MASTER GARDENER — Beneficial insects are the “Good Guys” of your garden
Published 12:02 am Wednesday, May 17, 2023
Gardeners, another week has quickly passed, and we are well into gardening season. Last week we discussed “pests” that prey upon gardeners’ beloved tomatoes.
So, it is only fitting that this week we expand the discussion a bit. Most gardeners will agree that insects rule! OK, some of you rolled your eyes … then perhaps not (readers-your silence is deafening). Seriously, did you know there are approximately 250,000 insect species in the U.S. and about one eighth of them (around 30,000) live in Texas.
There are more insect species than all other plant and animal species combined, and each of us is continuously surrounded by insects, no matter where we are (inside or out)!
Unfortunately, we tend to characterize all insects placing them into the ‘bad guys’ category, since the more familiar ones tend to bother us the most (you know the ones I am speaking about SETX)! There are multitudes of insects, which damage crops, and many are known vectors (transmitters) of disease.
About 3 percent of the insect species are ‘economic’ pests, which damage crops yet more than twice as many, 7 percent (about 17,500) are classified as beneficial insects! Beneficial insects are either predators or parasites of nuisance insects, some of which pollinate flowers, vegetables and fruit.
The remaining 90 percent of insect species provide food for animals and assist in organic matter decomposition.
To become effective gardeners, we need to learn as much as we can about the life stages of beneficial insects. For example, the larvae of a lady beetle or a lacewing look nothing like adults. Lady beetle larvae appear as “psychedelic” colored (purple & orange) little alligators with six legs.
Gardeners are often surprised to learn these insect larvae are not nuisance pests! A lady beetle larvae can eat as many ‘bad bugs’ as the more recognizable adults, up to five thousand in a lifetime.
Gardeners, by now each of us must realize there will be pests feeding on our plants this and every season: aphids, caterpillars, spider mites, white flies, thrips, to name but a few. Initially, we need to consider if the pest population is large enough to do damage, and then determine if the population warrants treatment with a pesticide (this should be the last resort and one this gardener seldom ever uses).
Look around and thoroughly inspect plants to see if beneficial insects are present, and if so, allow them time to perform their duties. Understandably, aphid populations rapidly increasing due to tasty, tender young plant growth, but note that within a few days beneficial insects, such as syrphid fly larvae, lady beetles, and lacewings can quickly “harvest” aphids, drastically reducing the population without a gardeners intervention (meaning no insecticide needed).
There are numerous aphid enemies but one of the most amazing is called a parasitoid. It’s a tiny wasp that lays an egg inside an aphid. The wasp egg hatches, and the larvae eats the aphid from the inside out, killing the aphid in the process, leaving a lifeless, puffy, brown (exoskeleton) shell known as a mummy.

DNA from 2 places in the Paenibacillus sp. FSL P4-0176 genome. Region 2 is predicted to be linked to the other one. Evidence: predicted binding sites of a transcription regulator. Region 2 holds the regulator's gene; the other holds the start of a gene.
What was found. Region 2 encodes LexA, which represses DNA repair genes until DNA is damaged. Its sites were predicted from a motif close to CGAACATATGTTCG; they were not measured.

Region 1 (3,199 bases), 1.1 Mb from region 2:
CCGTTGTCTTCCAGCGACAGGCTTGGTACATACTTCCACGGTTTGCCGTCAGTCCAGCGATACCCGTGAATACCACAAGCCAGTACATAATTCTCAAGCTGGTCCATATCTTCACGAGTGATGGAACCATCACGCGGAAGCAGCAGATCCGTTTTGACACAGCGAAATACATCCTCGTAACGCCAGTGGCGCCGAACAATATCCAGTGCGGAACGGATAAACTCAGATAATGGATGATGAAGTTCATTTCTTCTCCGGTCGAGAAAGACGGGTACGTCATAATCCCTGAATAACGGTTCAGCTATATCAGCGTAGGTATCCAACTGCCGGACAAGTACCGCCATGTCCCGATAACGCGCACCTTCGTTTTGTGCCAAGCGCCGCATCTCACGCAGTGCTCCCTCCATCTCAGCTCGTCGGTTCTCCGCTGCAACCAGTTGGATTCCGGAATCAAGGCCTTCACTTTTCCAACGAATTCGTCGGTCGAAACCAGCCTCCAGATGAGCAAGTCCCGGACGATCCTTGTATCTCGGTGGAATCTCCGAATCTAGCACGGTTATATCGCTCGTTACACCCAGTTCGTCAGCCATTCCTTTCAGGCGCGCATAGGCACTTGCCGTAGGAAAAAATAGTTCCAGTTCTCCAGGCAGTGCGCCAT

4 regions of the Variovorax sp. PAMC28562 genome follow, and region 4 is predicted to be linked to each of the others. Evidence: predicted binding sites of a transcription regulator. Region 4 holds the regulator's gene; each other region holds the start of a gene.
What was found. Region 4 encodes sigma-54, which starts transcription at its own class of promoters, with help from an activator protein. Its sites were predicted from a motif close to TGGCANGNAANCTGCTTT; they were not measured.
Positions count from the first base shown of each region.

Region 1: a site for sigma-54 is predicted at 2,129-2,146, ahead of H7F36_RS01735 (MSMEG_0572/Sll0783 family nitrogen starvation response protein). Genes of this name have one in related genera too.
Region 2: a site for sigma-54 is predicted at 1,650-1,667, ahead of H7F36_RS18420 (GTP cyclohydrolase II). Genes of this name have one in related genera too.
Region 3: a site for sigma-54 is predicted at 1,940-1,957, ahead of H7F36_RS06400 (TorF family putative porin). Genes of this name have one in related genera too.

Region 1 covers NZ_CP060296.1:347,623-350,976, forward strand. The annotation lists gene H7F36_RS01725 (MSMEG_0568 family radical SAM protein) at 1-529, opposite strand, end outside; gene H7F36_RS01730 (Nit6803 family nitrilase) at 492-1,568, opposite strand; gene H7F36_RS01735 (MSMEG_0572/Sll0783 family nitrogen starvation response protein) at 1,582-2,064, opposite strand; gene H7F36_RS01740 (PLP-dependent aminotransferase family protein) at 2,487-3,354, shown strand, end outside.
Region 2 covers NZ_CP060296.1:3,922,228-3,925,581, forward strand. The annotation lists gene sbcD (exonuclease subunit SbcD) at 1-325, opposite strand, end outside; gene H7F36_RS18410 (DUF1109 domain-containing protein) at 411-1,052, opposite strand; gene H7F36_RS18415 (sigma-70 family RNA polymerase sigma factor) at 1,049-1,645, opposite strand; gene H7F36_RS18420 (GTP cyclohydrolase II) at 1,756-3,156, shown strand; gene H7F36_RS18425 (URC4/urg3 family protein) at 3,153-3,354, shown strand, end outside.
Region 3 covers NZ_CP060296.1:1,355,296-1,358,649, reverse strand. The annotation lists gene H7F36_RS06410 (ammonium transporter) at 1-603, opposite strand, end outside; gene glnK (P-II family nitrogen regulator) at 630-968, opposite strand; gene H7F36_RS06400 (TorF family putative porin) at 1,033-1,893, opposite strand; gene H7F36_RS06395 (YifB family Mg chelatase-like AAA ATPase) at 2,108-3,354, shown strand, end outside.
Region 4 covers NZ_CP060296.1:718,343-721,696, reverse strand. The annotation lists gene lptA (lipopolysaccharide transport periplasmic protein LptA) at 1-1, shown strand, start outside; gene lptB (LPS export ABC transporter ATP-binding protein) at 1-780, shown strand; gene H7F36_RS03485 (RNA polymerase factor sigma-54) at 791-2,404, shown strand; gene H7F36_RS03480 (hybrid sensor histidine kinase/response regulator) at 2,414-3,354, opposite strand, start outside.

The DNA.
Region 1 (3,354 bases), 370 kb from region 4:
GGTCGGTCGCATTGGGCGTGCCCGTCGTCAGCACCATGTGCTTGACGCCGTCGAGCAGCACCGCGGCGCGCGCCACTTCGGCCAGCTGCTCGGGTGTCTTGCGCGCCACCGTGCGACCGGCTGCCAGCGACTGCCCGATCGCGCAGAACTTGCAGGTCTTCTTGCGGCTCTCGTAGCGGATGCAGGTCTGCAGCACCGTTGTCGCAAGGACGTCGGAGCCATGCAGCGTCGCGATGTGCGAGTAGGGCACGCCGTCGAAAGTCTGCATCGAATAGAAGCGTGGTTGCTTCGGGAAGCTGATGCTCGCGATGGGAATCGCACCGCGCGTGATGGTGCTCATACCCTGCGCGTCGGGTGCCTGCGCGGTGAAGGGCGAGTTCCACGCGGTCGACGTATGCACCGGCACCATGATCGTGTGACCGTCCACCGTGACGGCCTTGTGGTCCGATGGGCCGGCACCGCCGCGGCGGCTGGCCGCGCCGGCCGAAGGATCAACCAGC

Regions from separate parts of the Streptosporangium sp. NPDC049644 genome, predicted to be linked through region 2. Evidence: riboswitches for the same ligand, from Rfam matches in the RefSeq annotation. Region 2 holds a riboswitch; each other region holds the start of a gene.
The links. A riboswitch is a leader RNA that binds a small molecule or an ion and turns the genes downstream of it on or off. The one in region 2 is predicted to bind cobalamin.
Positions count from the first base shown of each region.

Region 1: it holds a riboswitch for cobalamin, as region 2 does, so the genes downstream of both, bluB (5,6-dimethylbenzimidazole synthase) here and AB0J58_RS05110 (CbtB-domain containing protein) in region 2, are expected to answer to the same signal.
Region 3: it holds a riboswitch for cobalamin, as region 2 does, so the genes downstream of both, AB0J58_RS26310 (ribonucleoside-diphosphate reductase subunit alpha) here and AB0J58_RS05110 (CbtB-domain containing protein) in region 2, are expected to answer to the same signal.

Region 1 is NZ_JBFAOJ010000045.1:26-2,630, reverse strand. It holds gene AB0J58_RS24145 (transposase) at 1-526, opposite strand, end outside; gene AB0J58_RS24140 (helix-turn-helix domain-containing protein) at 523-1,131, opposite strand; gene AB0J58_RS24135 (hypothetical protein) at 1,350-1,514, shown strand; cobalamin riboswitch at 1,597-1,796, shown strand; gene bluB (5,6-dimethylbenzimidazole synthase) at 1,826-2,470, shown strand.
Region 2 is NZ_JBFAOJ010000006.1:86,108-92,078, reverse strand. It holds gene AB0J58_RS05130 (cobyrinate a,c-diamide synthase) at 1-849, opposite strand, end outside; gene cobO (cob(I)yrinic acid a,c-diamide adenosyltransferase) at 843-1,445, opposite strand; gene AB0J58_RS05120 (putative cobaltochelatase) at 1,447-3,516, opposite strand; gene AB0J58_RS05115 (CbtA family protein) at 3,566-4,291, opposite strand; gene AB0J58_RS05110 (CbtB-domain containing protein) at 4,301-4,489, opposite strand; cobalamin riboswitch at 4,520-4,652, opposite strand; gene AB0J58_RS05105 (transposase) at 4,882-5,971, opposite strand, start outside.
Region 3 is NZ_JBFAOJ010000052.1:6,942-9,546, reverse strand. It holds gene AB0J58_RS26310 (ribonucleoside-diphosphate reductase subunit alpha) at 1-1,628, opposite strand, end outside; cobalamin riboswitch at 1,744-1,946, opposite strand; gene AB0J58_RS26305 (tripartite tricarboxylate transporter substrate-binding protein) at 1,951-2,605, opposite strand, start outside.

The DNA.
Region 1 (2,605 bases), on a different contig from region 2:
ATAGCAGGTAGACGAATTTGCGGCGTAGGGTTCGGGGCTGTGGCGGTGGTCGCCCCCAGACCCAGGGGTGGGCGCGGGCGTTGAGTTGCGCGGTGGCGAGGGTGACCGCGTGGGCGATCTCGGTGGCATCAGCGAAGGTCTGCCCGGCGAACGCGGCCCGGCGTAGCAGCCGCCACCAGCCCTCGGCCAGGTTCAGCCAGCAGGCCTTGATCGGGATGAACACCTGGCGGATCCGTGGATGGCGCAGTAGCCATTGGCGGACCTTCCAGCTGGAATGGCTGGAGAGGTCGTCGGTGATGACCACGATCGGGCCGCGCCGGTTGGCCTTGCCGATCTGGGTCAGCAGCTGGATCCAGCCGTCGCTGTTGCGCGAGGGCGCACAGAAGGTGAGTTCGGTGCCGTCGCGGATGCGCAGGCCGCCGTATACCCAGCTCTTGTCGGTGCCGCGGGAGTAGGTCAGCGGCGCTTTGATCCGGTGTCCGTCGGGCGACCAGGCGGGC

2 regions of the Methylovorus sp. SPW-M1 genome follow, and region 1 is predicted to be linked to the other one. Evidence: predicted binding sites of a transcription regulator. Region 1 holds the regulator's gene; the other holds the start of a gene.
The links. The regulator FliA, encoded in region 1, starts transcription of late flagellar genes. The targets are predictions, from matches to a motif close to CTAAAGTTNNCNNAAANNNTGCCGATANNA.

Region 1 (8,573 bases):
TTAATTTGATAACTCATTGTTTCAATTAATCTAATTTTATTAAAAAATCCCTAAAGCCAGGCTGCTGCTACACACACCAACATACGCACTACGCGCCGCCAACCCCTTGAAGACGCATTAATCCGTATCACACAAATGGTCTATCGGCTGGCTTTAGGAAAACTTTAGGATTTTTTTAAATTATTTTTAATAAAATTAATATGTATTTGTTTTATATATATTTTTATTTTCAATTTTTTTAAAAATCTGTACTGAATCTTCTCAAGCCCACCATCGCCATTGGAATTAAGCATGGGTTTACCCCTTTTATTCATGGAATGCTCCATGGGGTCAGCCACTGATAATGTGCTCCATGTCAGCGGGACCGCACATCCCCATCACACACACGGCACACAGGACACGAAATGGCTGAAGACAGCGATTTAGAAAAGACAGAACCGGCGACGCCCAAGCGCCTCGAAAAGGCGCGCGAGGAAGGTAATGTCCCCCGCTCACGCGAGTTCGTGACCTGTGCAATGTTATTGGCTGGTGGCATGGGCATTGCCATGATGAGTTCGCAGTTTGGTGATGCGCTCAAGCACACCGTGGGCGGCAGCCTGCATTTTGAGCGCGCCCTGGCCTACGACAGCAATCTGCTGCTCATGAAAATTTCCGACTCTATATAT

During the wasp’s final transformation into its adult stage, it cuts a hole in the top of the aphids’ exoskeleton, emerging to continue the process. Inspect plants and search for aphid “mummies.”
Once found, realize nature is working her due diligence noting there is no need to assist her with pesticides, as they destroy pests as well as beneficial insects. Let me emphasize that aphid populations rebound more rapidly than beneficial insects and you might ask why?
Unfortunately for plants, aphids are born pregnant, reproducing at an exponential pace, that far out-paces beneficial insects!
Gardeners, should note there are many plants which attract beneficial insects that can be planted to help maintain increased populations of the “good guys.” Tropical or Mexican Milkweed (Asclepias curassavica) is a great plant to build up a population of insects that feed on aphids.
This is because yellow aphids are attracted to tropical milkweed (magnetic attraction for them) but that do not feed on most other landscape plants. Aphid predators also will feed on aphids in other areas of the garden, and pollinators such as monarch butterflies, relish the nectar-rich flowers.
Beneficial insects are also attracted to yarrow, anise, dill, fennel (plants with flat flower heads) or daisy flowers (chamomile & oxeye), as well as many salvias and flowering herbs.
It must be noted that gardening success is directly proportional to time spent in the garden! A gardener’s ability to quickly spot “symptoms” early is paramount in determining causal factors, assigning severity, increasing, or corrected without chemical intervention! Learn to identify beneficial insects through their life’s stages.
Identifying parasitized aphids and caterpillars can provide gardeners with enough details that natural controls are working. If you determine pests are beginning to win the battle, and more drastic action is necessary, use the least toxic, pest-specific (targeted) control. The time has come for each of us to forget the expression, “The only good bug is a dead bug!” Our gardens are filled with “good guys” that are gardeners’ friends, who are counting on us to help them! Learn to recognize them, take steps to preserve and encourage them to make our gardens their home.
John Green is Texas Certified Master Gardener with Orange County Master Gardeners. If you have gardening questions, email firstname.lastname@example.org or phone the Orange County Master Gardeners Helpline at 409-882-7010.